Wednesday, July 04, 2007

Fertilizing Tomatoes

Vigorous and fast growing, tomatoes are heavy feeders and require fertilization from time to time during the season. There seems to be some conflicting information on just what type of fertilizer a tomato plant needs. How much nitrogen? How much phosphorus? How much, whatever that third number is? Potash? Potassium?

What Type of Fertilizer?
Assuming you're haven't gone completely organic, a trip to Home Depot or Lowe's presents several options: Vigoro's Tomato and Vegetable Plant Food (12-10-5), Miracle Grow for Tomatoes (18-18-21), Tomato Tone (4-7-10). They all offer differing N-P-K. So, which one's right?

A round up of the authorities suggests that a balanced fertilizer where all three numbers are equal or a fertilizer high in phosphorus, like a 5-10-5 is the way to go. While there is some variation between the extension services, all seem to point the home gardener away from high nitrogen, which makes sense. Nitrogen is typically associated with leafy growth. While tomatoes plants are among some of my closest companions, I like them for their fruit and not their wispy, whimsical foliage. Looks like my Vigoro 12-10-5 is going to be returned.

What the Experts Say . . .
Cornell University suggests, "On most soils, you can sidedress about 1/2 cup of 5-10-5 per plant and work shallowly into the top inch of soil when fruits are about 1 inch in diameter and again when harvest begins."

NC State calls for a balanced fertilizer: "For home gardens not soil tested, apply 5 pints of 8-8-8 per 100 ft of row and work it thoroughly into the top 8 inches of soil." Moreover, they suggest, "Sidedress tomato plants with 2 to 3 Tbsp. per plant of a complete fertilizer such as 8-8-8 or 10-10-10 after the plants have started to set fruit and 4 to 6 weeks thereafter throughout the growing season. Keep the sidedressing material 4 to 6 inches from the plant's stem to avoid fertilizer burn." (emphasis in original)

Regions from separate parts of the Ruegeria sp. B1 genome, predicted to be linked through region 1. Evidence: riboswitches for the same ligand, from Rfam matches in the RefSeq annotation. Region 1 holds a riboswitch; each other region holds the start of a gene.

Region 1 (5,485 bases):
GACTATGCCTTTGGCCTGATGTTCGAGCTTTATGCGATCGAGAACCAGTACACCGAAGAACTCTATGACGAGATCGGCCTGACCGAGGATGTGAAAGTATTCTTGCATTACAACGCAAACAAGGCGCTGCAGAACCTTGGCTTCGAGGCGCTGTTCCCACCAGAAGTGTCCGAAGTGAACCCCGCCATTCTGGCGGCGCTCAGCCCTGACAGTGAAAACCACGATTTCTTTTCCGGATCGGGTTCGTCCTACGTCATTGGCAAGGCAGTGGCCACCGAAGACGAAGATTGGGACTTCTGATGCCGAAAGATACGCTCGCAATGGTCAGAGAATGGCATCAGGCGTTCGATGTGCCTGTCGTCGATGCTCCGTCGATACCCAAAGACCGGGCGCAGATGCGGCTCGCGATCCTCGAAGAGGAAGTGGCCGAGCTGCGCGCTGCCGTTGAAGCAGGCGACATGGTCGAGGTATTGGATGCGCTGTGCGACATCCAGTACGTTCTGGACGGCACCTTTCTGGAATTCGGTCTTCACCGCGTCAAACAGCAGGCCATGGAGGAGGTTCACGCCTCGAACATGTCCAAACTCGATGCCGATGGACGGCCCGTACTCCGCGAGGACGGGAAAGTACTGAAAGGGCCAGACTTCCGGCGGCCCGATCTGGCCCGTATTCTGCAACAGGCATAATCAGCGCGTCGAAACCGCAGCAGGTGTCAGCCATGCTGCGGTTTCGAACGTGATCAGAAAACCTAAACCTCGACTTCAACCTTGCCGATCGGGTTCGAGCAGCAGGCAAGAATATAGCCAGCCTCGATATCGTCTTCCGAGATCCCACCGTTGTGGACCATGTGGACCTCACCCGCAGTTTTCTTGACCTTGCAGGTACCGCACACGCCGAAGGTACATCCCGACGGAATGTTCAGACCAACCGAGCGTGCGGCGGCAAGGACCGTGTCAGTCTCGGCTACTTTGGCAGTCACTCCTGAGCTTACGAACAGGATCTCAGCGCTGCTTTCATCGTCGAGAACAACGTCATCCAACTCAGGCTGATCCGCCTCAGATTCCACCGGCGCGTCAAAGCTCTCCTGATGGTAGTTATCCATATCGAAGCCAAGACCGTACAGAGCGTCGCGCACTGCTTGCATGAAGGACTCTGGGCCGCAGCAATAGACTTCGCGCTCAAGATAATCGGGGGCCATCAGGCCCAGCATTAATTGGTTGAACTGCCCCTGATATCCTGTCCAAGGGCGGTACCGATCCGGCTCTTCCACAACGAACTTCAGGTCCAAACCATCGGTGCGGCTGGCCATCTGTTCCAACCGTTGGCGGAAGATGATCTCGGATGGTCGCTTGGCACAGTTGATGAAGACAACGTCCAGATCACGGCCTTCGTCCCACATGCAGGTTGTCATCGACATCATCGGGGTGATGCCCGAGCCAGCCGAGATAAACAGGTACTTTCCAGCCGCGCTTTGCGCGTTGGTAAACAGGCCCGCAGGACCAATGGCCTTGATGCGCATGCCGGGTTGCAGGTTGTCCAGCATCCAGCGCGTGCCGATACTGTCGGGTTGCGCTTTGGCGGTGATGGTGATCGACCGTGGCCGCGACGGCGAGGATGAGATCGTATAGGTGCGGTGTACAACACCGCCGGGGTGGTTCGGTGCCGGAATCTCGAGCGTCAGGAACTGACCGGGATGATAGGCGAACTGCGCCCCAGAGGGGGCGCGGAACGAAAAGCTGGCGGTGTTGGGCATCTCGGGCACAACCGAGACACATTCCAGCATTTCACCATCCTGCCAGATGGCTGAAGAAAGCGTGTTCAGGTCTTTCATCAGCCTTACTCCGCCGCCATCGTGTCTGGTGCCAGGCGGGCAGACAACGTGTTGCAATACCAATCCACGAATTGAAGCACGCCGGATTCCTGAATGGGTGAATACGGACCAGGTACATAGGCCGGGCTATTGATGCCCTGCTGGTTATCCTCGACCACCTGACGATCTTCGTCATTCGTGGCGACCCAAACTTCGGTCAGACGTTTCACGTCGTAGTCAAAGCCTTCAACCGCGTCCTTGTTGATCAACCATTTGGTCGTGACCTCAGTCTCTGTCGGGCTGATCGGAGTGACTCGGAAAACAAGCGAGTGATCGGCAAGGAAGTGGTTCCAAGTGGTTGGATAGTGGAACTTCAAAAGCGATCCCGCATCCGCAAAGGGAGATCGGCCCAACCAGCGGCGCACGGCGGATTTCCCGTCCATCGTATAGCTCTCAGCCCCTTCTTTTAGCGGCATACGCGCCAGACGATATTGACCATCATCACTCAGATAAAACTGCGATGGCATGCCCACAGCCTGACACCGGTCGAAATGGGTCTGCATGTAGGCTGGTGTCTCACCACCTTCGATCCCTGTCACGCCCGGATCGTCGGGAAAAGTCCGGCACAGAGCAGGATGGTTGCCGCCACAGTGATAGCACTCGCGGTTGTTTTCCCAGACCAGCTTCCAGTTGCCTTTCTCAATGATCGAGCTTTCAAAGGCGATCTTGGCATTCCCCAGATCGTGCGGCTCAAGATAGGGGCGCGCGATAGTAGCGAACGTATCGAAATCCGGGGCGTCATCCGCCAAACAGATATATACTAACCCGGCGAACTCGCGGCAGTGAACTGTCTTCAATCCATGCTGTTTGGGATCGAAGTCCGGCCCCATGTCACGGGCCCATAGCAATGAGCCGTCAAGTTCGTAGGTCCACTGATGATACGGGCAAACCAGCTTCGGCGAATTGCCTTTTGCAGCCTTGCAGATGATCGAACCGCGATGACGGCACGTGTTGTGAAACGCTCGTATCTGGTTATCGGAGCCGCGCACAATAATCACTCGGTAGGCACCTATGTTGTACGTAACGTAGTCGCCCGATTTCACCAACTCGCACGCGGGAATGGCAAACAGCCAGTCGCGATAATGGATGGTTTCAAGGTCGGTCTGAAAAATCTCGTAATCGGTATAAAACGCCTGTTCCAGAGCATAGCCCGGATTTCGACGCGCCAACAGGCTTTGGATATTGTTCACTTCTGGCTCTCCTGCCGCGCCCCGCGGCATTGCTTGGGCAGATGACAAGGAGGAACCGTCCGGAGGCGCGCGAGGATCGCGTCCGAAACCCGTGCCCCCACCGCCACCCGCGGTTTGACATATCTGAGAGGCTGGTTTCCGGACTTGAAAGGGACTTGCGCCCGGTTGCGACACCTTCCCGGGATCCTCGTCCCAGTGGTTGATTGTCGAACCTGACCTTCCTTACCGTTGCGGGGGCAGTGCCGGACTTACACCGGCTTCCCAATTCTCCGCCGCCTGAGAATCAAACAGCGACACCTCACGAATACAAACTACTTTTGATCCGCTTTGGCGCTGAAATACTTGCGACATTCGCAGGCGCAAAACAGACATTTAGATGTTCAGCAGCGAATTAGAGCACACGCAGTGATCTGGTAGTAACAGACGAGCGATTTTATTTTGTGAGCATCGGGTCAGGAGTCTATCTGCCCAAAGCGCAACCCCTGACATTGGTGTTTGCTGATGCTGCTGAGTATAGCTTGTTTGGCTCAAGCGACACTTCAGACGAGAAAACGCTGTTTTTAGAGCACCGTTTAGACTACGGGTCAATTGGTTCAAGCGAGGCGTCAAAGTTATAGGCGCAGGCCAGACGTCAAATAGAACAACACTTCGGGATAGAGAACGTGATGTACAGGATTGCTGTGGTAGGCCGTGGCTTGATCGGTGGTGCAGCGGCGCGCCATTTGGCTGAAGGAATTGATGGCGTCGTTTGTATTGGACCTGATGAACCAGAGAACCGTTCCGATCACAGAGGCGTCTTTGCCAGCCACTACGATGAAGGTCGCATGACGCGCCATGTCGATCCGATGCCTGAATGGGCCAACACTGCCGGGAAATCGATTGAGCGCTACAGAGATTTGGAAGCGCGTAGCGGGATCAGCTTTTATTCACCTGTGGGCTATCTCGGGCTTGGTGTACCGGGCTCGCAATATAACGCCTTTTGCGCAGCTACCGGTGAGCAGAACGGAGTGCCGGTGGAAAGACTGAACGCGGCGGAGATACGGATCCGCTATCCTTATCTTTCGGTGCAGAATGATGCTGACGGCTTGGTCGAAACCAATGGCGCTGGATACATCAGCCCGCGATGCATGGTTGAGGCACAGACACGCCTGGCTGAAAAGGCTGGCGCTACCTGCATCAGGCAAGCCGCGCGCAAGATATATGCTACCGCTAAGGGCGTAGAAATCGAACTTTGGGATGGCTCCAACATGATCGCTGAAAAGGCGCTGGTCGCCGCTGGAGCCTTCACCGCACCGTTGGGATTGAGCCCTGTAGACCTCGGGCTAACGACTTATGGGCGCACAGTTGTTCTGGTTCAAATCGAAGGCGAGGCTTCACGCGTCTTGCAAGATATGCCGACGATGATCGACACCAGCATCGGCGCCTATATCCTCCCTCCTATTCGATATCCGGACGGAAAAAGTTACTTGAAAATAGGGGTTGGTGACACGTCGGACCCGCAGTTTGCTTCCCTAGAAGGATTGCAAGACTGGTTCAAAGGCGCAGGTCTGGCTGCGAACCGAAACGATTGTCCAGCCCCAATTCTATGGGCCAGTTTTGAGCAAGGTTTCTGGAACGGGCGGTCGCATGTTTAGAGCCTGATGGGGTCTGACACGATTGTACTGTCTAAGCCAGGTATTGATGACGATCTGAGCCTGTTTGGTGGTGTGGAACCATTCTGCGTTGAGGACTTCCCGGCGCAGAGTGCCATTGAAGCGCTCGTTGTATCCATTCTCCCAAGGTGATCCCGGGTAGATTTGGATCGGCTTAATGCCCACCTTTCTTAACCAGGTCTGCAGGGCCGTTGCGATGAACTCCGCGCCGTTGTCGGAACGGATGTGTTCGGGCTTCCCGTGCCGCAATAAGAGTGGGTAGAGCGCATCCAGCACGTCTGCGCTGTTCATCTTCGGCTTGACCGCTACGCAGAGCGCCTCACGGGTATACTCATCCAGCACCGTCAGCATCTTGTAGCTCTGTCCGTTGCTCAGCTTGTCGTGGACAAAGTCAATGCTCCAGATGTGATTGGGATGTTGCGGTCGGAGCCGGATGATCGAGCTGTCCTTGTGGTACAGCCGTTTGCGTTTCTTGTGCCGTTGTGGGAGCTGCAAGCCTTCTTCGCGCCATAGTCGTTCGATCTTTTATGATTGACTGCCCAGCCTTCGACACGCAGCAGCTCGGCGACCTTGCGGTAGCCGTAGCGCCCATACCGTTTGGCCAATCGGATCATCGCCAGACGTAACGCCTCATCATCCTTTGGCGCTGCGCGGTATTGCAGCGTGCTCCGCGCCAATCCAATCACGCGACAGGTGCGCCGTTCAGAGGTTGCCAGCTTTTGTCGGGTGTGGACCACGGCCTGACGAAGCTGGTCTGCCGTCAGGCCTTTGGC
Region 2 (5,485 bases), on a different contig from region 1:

Similar to Cornell's advice, Ohio State tells us that, "Tomatoes respond well to fertilizer applications, especially phosphorus. Excess nitrogen fertilizer can result in plants with extremely vigorous vine growth but little fruit production. Apply 2-1/2 to 3 pounds of a complete fertilizer, such as 5-10-10, 5-20-20, or 8-16-16 per 100 square feet of garden area. Work the fertilizer into the soil about 2 weeks before planting. An additional sidedressing of a nitrogen fertilizer may be desirable after the first cluster of flowers have set fruit."

Lastly, Texas A&M offers this. "It is necessary to fertilize the garden before planting tomatoes. Apply the fertilizer again when fruit first sets. From that point on, an additional fertilization (sidedress) every week to 10 days is recommended. Plants grown on sandy soils should be fertilized more frequently than those grown on heavy, clay soils. A general sidedress fertilizer recommendation is one to two tablespoons of a complete fertilizer scattered around the plant and worked into the soil. If using a fertilizer high in nitrogen such as ammonium nitrate or sulfate, reduce the rate to one tablespoon per plant."

When to Fertilize?
In case you didn't get it from the passages above, fertilize before you first set out your tomatoes. This is probably critical. After that, give some more fertilizer when the first fruit sets and every few weeks after that.

1 comment:

Matron said...

This is an interesting debate! I must admit I have left the exact NPK ratios up to the experts till now. A general fertilizer in the soil until the fruit sets, then Tomorite. I read recently that only tomatoes grown in pots need the extra help. If they are in well tended soil they should not need extra feed. I am not brave enough to try that!